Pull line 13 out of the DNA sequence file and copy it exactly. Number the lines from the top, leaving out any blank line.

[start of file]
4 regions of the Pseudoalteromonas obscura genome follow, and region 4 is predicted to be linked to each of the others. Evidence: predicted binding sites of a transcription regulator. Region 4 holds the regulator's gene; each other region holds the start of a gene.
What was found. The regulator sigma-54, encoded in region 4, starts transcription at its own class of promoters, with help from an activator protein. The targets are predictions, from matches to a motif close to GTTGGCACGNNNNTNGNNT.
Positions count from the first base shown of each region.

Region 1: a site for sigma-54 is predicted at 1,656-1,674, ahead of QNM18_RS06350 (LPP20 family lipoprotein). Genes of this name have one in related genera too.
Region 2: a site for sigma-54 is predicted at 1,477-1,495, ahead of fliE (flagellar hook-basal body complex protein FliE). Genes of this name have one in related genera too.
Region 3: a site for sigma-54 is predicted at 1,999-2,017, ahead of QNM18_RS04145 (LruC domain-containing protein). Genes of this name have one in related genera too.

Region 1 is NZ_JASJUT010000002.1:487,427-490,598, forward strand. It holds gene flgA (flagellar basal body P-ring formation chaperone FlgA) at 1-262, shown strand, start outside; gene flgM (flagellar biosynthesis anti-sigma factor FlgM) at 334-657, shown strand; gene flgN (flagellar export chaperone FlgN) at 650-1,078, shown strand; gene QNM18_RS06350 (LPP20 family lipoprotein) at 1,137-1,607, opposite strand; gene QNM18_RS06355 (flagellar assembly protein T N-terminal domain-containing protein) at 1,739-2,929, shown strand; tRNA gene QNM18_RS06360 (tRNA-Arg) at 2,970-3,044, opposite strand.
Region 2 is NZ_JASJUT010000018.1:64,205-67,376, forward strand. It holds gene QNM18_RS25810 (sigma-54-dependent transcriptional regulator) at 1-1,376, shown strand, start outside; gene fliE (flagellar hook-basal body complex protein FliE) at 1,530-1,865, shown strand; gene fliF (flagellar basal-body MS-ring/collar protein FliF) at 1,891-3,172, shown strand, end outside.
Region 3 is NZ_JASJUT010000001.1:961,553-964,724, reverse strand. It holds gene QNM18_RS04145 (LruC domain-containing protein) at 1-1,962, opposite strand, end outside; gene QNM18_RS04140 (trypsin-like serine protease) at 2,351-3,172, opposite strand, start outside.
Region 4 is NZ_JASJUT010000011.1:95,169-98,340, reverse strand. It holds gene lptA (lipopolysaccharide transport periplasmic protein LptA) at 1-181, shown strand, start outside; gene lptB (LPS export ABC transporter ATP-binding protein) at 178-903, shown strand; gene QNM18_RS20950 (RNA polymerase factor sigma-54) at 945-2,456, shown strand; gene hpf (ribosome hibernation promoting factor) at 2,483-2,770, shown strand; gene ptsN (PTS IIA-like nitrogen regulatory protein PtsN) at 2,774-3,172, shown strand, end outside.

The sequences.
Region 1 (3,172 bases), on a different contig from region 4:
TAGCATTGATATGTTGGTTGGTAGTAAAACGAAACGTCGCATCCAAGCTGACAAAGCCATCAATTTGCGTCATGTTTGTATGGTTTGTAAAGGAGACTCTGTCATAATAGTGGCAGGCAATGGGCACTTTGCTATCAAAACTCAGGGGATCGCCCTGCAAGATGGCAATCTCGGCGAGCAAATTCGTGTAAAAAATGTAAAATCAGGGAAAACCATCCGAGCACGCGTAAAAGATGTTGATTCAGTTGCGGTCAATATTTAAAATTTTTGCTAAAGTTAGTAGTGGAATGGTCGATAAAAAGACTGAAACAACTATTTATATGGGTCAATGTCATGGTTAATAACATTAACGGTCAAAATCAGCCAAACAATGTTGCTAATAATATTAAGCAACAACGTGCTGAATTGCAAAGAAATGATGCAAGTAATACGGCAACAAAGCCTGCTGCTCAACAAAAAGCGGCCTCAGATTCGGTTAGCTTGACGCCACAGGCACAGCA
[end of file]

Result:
TAGCATTGATATGTTGGTTGGTAGTAAAACGAAACGTCGCATCCAAGCTGACAAAGCCATCAATTTGCGTCATGTTTGTATGGTTTGTAAAGGAGACTCTGTCATAATAGTGGCAGGCAATGGGCACTTTGCTATCAAAACTCAGGGGATCGCCCTGCAAGATGGCAATCTCGGCGAGCAAATTCGTGTAAAAAATGTAAAATCAGGGAAAACCATCCGAGCACGCGTAAAAGATGTTGATTCAGTTGCGGTCAATATTTAAAATTTTTGCTAAAGTTAGTAGTGGAATGGTCGATAAAAAGACTGAAACAACTATTTATATGGGTCAATGTCATGGTTAATAACATTAACGGTCAAAATCAGCCAAACAATGTTGCTAATAATATTAAGCAACAACGTGCTGAATTGCAAAGAAATGATGCAAGTAATACGGCAACAAAGCCTGCTGCTCAACAAAAAGCGGCCTCAGATTCGGTTAGCTTGACGCCACAGGCACAGCA